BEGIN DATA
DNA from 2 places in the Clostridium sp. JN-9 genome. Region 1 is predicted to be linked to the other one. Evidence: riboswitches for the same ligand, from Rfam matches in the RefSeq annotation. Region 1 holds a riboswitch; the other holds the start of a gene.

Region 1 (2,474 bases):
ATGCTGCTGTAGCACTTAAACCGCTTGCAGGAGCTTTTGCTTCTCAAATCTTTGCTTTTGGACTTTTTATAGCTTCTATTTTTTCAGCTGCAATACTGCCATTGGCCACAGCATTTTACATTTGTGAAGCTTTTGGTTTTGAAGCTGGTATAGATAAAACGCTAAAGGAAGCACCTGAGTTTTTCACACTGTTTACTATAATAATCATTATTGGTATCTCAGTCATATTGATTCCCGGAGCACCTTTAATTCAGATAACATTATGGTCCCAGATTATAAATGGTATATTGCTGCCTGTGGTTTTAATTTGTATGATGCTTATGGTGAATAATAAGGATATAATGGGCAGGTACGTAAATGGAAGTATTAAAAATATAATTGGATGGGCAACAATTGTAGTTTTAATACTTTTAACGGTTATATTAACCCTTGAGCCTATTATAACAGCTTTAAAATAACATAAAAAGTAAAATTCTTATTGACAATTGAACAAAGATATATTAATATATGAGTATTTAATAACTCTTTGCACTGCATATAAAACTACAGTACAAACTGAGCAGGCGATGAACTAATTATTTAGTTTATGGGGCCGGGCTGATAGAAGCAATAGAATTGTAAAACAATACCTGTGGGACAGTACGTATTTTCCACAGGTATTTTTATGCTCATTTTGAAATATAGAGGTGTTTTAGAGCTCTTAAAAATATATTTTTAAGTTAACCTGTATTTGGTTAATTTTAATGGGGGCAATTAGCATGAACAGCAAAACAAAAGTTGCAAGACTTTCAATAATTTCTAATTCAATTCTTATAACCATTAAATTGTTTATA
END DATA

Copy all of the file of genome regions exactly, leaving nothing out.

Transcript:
DNA from 2 places in the Clostridium sp. JN-9 genome. Region 1 is predicted to be linked to the other one. Evidence: riboswitches for the same ligand, from Rfam matches in the RefSeq annotation. Region 1 holds a riboswitch; the other holds the start of a gene.

Region 1 (2,474 bases):
ATGCTGCTGTAGCACTTAAACCGCTTGCAGGAGCTTTTGCTTCTCAAATCTTTGCTTTTGGACTTTTTATAGCTTCTATTTTTTCAGCTGCAATACTGCCATTGGCCACAGCATTTTACATTTGTGAAGCTTTTGGTTTTGAAGCTGGTATAGATAAAACGCTAAAGGAAGCACCTGAGTTTTTCACACTGTTTACTATAATAATCATTATTGGTATCTCAGTCATATTGATTCCCGGAGCACCTTTAATTCAGATAACATTATGGTCCCAGATTATAAATGGTATATTGCTGCCTGTGGTTTTAATTTGTATGATGCTTATGGTGAATAATAAGGATATAATGGGCAGGTACGTAAATGGAAGTATTAAAAATATAATTGGATGGGCAACAATTGTAGTTTTAATACTTTTAACGGTTATATTAACCCTTGAGCCTATTATAACAGCTTTAAAATAACATAAAAAGTAAAATTCTTATTGACAATTGAACAAAGATATATTAATATATGAGTATTTAATAACTCTTTGCACTGCATATAAAACTACAGTACAAACTGAGCAGGCGATGAACTAATTATTTAGTTTATGGGGCCGGGCTGATAGAAGCAATAGAATTGTAAAACAATACCTGTGGGACAGTACGTATTTTCCACAGGTATTTTTATGCTCATTTTGAAATATAGAGGTGTTTTAGAGCTCTTAAAAATATATTTTTAAGTTAACCTGTATTTGGTTAATTTTAATGGGGGCAATTAGCATGAACAGCAAAACAAAAGTTGCAAGACTTTCAATAATTTCTAATTCAATTCTTATAACCATTAAATTGTTTATA